Wednesday, 22 March 2017


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(The ravens)

A fragment of an imaginary Anglo-Saxon poem in heroic alliterative verse.


The ravens arrive thundering in thick throngs
Their wings furiously flap as they flock
Mobbing the traveller, mocking with malign caws
“Hraak, hraak,” they cry, the ravening ravens.

A faint heart is fearful of the foul birds
A weak-headed wight fares poorly against wise foes
The strong man stays his course, striving ever onwards
Doughty are his deeds in the dark of their wings
With his stout staff he lays about to strike
Nor without taking wounds does he wager to win
Surely he shatters the birds’ swift bodies.

Thus must a man make merry with death
Turning always towards it.





Image from “Roots”, a build in Second Life by Cica Ghost, December 2015.
This story first appeared on Crap Mariner’s 100 word story weekly challenge.

Saturday, 11 February 2017


Robe

There were lead coins sewn into the hem, to make the robes hang better, enhancing their gravity to enhance the gravitas of the Venerable Primate. Hah! He had never felt less venerable, with the new king openly contemptuous of all outside his imported coterie. No. Gravity, gravitas, would no longer do.

“These robes,” he said to his dresser, “do not meet the moment.”

“Yes, the times are changed,” said the dresser discreetly. “Ex officio, you can wear a military coat, but...”

“Indeed,” replied the Archbishop. “But. And state mourning for the old king is out of the question.”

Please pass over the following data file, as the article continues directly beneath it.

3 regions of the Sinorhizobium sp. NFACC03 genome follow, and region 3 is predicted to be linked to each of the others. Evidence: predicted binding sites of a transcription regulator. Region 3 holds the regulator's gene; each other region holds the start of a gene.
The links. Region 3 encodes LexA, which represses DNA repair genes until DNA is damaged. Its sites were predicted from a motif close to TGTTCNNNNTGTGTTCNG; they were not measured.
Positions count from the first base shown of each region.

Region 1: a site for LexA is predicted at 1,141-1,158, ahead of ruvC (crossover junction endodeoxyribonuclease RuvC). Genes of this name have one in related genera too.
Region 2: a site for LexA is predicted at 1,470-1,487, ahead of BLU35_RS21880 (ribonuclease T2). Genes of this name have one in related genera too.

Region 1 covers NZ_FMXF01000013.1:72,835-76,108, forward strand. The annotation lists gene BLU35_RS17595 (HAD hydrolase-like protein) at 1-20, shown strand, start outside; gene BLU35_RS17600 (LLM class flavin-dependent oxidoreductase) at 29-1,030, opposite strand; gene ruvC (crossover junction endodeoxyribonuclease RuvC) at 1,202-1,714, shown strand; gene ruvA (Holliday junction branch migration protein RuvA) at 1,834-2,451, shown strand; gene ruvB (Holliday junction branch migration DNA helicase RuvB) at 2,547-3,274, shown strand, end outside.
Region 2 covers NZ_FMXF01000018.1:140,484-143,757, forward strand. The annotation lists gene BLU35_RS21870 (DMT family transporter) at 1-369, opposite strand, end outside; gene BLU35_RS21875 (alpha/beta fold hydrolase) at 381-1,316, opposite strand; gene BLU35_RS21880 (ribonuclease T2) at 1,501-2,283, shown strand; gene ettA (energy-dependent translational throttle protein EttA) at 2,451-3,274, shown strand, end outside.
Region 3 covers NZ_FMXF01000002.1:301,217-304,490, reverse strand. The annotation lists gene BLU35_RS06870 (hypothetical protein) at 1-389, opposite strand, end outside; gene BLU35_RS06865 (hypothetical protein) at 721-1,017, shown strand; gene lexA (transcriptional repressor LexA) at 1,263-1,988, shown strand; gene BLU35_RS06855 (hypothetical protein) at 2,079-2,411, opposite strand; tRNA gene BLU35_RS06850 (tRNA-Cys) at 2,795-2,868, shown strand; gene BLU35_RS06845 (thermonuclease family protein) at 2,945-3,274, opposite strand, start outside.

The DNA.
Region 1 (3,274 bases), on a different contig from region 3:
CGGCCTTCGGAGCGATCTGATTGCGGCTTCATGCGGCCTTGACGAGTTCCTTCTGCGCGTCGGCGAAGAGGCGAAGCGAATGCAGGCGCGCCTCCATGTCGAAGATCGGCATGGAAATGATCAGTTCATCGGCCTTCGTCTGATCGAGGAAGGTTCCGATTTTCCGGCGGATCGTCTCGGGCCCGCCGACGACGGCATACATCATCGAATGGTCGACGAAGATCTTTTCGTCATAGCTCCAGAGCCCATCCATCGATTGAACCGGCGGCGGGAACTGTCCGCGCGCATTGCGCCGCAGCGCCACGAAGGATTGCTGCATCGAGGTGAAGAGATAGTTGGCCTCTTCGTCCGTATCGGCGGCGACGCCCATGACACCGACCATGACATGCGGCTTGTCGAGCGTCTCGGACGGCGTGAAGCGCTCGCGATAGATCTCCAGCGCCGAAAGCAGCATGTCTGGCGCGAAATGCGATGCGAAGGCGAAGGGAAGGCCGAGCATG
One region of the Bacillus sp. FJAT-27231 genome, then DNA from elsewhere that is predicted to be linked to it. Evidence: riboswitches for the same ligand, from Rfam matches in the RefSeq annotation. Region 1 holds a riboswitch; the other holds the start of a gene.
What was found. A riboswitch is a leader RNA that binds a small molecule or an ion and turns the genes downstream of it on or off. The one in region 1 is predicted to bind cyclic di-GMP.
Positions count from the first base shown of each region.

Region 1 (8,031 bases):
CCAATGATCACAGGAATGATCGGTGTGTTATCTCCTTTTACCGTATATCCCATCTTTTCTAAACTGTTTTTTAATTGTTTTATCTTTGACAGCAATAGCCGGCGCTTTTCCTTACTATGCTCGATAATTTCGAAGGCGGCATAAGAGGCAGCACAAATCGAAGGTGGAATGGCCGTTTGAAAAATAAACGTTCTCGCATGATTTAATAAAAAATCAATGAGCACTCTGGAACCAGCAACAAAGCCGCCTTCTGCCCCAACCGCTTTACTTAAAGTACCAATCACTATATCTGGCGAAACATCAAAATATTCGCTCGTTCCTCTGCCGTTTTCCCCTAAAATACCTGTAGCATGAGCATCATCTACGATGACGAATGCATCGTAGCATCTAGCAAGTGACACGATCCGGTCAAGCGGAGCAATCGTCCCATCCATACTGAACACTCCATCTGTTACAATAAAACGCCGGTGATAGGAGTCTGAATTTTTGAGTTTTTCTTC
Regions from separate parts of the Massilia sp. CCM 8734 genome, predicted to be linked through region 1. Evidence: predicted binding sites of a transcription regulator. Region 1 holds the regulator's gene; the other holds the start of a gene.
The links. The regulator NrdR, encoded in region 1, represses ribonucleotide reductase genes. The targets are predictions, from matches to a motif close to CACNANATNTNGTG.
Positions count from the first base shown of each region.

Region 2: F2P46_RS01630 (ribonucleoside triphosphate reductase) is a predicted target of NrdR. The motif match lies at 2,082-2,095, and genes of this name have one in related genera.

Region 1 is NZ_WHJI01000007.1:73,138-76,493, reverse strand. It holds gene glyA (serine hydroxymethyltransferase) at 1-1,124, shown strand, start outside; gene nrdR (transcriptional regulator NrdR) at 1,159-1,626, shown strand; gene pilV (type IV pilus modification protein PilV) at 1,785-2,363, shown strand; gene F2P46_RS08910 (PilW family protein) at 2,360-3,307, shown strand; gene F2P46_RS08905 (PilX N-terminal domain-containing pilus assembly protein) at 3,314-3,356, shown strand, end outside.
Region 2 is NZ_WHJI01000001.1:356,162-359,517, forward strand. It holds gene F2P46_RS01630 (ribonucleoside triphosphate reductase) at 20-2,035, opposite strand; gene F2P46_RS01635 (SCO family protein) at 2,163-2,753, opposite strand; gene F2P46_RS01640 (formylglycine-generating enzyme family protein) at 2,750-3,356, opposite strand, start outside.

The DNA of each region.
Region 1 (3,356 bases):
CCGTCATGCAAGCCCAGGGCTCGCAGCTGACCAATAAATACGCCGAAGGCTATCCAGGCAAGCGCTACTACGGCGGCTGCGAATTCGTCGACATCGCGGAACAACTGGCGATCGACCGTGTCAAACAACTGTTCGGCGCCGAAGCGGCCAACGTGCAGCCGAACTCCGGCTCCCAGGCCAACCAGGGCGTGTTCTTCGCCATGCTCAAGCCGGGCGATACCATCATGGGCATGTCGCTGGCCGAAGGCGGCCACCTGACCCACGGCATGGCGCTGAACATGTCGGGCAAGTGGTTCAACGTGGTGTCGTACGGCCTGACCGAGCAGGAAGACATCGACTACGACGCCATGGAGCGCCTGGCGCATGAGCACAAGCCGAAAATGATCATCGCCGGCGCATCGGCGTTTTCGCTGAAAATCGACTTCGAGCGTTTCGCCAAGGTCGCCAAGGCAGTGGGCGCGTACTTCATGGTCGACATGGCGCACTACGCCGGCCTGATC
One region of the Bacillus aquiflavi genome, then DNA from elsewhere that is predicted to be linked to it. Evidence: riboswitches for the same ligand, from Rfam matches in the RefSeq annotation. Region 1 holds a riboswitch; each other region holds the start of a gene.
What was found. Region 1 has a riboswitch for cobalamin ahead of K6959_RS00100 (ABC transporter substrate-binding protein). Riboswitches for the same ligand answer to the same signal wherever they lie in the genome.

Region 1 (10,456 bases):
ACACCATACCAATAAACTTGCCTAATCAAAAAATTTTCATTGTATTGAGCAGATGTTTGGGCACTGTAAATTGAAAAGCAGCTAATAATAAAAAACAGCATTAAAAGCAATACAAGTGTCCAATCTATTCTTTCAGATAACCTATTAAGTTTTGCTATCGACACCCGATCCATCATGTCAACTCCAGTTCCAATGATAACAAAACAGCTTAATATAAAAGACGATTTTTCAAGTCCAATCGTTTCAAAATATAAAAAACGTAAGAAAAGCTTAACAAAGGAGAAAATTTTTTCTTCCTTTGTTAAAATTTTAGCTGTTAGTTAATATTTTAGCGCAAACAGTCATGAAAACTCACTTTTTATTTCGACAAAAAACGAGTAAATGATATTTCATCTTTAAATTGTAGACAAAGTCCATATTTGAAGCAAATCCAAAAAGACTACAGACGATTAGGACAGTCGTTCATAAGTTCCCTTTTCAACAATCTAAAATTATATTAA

“Perhaps something of a more ambassadorial style would suit better, with your insignia of office. The king is technically not your direct superior, so it would be quite proper.”

“An excellent idea,” said the Archbishop. “An ambassador of the people, meeting with the new king in a spirit of constructive accommodation. See to it at once.”

But he feared that he might not long survive the coronation.



A shorter version of this story appeared on Crap Mariner’s 100 word story weekly challenge.
Image credit: Jo Naylor (modified)

Friday, 27 January 2017


Box

“Eli and I are getting married!” the young woman said excitedly. “We’ll always be together.”

“‘Always’ is a long time, Liesl,” her great-grandfather gently chided. “They say that with modern medicine you might reach my age, and have another century still. You can forget a lot in that time.”

“Eli says we should never—”

“He's right,” he said shortly. After a while, he stood and reached down from a high shelf an ornamental wooden box.  He held it for a moment, considering.

“I want you to have this,” he said at last. “It’s glued shut, so it won’t be opened on a whim. But one day, long after I’m gone, you must open it.”

And one day, she did.



In many countries, today is Holocaust Memorial Day.